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What to do when nerves, stress, or sadness push you toward the fridge



María Eugenia Brun - published on 10/10/17

These helpful tips can help you turn away from compulsive eating.

We often eat without really needing to … because we’re bored, sad, happy, angry, or anxious. Emotional eating is a way of coping with moods, but we need to learn to channel our emotions so that we can fall back into healthy eating habits.

Emotional hunger is a false appetite that appears at any moment of the day, even though we have already eaten and the foods we crave are mostly high in calories. Unlike true physiological hunger, which appears gradually as meal times approach, it can spring up suddenly and is not selective.

A study published in the journal Nutrition Update by Argentine nutritionist Monica Katz and her colleague Vanesa Anger reveals that emotional hunger occurs more frequently in women than in men, and shows that women are more likely than men to eat out of anxiety. Women also prefer sweets, while men prefer salty foods.

Factors that contribute to compulsive eating

When we are faced with situations that cause stress, anxiety, or when we have a problem, food can be a temporary escape.

It can happen when we’re dealing with a negative emotion, or when we don’t have enough time for certain hobbies, or because of problems with our job or our social life, or simply because of boredom with our daily diet (for example, a lack of creativity in preparing different dishes). These are situations in daily life that lead to eating as a way of seeking immediate gratification.

In addition, today’s market offers an endless array of foods that encourage excessive snacking. These are high-calorie foods with a lot of saturated fats and simple sugars that give us that boost of pleasure and well-being caused by the release of endorphins and dopamine in our brain. Unfortunately, this boost of happiness is fleeting, and when it ends we are just the same or even worse off than before.

Health consequences

The health impact can vary depending on what, how often, and how much we eat. The worst-case scenario, when we completely lose control, is bulimia nervosa, but it doesn’t usually start off that way.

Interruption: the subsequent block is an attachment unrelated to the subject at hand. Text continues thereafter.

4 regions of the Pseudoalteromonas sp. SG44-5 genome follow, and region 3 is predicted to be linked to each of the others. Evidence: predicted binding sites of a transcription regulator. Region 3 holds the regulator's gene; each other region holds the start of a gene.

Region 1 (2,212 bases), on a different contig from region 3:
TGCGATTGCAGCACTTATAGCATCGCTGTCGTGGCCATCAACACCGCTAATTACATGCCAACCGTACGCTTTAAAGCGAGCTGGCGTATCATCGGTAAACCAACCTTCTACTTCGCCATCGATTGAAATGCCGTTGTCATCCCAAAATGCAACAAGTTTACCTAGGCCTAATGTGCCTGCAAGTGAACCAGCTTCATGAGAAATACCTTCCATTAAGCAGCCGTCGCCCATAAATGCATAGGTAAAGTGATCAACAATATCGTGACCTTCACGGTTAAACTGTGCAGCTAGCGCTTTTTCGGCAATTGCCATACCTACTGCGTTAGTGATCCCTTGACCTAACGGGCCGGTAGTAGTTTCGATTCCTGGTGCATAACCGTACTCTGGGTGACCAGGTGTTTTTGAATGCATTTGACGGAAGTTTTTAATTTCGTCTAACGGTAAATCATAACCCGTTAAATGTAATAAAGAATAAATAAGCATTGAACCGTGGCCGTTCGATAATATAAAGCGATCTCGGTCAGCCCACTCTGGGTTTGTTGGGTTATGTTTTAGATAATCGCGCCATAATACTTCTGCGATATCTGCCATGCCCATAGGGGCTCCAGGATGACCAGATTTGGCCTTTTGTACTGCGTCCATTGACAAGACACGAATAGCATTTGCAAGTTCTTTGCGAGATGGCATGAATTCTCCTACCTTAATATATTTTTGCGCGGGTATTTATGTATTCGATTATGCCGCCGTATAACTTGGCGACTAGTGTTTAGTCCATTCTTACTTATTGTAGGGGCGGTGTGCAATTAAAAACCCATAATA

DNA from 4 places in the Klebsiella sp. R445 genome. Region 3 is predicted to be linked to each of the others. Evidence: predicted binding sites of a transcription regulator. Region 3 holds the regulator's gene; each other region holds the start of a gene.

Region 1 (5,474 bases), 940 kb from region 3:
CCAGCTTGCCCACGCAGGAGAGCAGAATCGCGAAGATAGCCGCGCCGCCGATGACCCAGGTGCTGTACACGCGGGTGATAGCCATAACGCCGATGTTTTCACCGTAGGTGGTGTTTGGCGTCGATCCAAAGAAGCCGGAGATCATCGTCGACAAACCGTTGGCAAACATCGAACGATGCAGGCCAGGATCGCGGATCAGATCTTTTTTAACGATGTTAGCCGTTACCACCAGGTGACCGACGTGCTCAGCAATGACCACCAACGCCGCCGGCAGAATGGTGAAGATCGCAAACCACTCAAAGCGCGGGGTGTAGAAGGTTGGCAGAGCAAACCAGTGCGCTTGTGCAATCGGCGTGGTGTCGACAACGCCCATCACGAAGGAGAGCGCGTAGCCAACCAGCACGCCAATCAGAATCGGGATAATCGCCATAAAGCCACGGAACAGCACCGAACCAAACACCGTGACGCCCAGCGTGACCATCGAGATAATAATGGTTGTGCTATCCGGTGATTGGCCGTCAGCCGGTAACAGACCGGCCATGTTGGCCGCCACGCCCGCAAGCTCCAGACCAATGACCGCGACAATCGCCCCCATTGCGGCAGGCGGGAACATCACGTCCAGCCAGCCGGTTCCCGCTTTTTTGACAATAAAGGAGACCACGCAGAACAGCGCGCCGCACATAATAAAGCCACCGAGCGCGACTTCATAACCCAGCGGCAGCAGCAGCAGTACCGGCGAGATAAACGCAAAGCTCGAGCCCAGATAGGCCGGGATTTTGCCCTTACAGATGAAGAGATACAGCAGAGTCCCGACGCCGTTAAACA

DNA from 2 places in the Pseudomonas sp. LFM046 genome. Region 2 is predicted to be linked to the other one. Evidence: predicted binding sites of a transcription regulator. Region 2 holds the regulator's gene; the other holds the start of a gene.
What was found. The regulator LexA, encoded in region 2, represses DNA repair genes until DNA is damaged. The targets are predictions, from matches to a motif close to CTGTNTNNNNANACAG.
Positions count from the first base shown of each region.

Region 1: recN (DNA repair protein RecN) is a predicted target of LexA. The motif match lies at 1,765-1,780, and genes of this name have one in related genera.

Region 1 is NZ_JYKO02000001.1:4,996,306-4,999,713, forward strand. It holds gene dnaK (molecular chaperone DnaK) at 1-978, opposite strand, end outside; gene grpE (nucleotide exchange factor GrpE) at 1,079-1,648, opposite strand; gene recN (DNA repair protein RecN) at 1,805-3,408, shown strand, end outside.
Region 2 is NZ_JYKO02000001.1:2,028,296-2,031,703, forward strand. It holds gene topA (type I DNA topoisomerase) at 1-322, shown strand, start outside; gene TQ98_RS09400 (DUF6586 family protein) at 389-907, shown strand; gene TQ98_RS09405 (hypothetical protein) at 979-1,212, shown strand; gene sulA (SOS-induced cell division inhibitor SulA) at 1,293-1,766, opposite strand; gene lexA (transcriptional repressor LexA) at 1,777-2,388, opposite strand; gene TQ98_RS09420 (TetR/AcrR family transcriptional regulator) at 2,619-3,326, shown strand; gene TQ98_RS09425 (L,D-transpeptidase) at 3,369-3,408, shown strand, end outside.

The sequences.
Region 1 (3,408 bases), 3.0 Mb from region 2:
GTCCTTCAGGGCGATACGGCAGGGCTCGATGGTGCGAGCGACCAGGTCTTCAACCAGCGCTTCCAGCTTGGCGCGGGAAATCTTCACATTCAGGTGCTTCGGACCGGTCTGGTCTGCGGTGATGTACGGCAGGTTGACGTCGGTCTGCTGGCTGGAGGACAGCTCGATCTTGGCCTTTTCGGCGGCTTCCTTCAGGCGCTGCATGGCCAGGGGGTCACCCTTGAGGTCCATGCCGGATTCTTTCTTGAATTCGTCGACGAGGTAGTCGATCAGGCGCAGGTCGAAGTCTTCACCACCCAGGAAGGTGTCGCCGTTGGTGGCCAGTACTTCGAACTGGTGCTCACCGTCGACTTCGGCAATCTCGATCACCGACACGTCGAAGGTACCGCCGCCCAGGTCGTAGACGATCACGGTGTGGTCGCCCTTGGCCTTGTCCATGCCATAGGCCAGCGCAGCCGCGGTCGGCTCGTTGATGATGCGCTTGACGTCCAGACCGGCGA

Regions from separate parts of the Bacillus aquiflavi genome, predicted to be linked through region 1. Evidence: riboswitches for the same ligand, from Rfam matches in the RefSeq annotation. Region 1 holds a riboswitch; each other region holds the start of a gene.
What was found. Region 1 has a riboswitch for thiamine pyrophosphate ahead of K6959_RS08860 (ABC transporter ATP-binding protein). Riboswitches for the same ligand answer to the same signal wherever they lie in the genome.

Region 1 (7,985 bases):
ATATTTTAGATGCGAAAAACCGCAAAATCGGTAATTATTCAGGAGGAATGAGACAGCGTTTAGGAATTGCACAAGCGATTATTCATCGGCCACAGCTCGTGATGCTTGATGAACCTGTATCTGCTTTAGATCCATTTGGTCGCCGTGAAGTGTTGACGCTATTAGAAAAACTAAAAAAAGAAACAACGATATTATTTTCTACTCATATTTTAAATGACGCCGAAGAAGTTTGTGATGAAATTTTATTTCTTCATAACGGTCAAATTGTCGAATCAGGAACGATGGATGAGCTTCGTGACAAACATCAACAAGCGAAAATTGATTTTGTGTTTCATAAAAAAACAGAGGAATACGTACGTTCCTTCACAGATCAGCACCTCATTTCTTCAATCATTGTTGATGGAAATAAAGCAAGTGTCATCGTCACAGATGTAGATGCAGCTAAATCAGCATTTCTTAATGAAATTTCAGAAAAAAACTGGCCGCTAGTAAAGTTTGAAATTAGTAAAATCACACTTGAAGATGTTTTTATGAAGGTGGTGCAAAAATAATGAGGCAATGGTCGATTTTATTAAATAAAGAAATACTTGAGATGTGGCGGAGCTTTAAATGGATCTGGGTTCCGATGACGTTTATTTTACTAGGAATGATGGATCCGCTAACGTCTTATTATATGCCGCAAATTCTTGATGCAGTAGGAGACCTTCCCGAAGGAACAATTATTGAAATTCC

The first consequence is weight gain, which can become obesity and can trigger other metabolic and hormonal changes such as diabetes, high cholesterol, hypertension, reproductive problems, and excess fatty acids, to mention a few.

Read more:
“Treat Yo’self!”: When small indulgences take over

Tips for coping with emotional hunger

  1. Give yourself time to think and reflect on what is happening. Look for the problem, and ask yourself why you feel you need that particular food to “feel better.” Ask yourself: am I really hungry or am I just coping with anxiety or boredom?
  2. Follow a deliberate, varied, and balanced diet without unnecessary prohibitions, but with each food in the right measure, letting yourself enjoy your favorite foods from time to time.
  3. Take time to thank God with a short blessing before your meals.
  4. Enjoy looking for new recipes, preparing them, and sharing them with family so that you won’t get bored with the same dishes.
  5. Chew your food well and give yourself enough time to realize when you are already full so that you won’t overeat.
  6. When you feel that you can’t control yourself and you’re dying to rip open a jumbo-sized bag of chips, pray, go for a walk, exercise, listen to music, call a friend to talk, or look for something that will distract you in the moment.

It is very important to identify this problem early on, since our eating habits are set from a young age. And if the problem continues and you feel that you can’t overcome it on your own, do seek out the help of a professional counselor or turn to an organization like Overeaters Anonymous to get the support you need.

Read more:
Help! I know my compulsive eating can’t be pleasing to God!

This article was originally published in the Spanish edition of Aleteia and has been translated and/or adapted here for English speaking readers.

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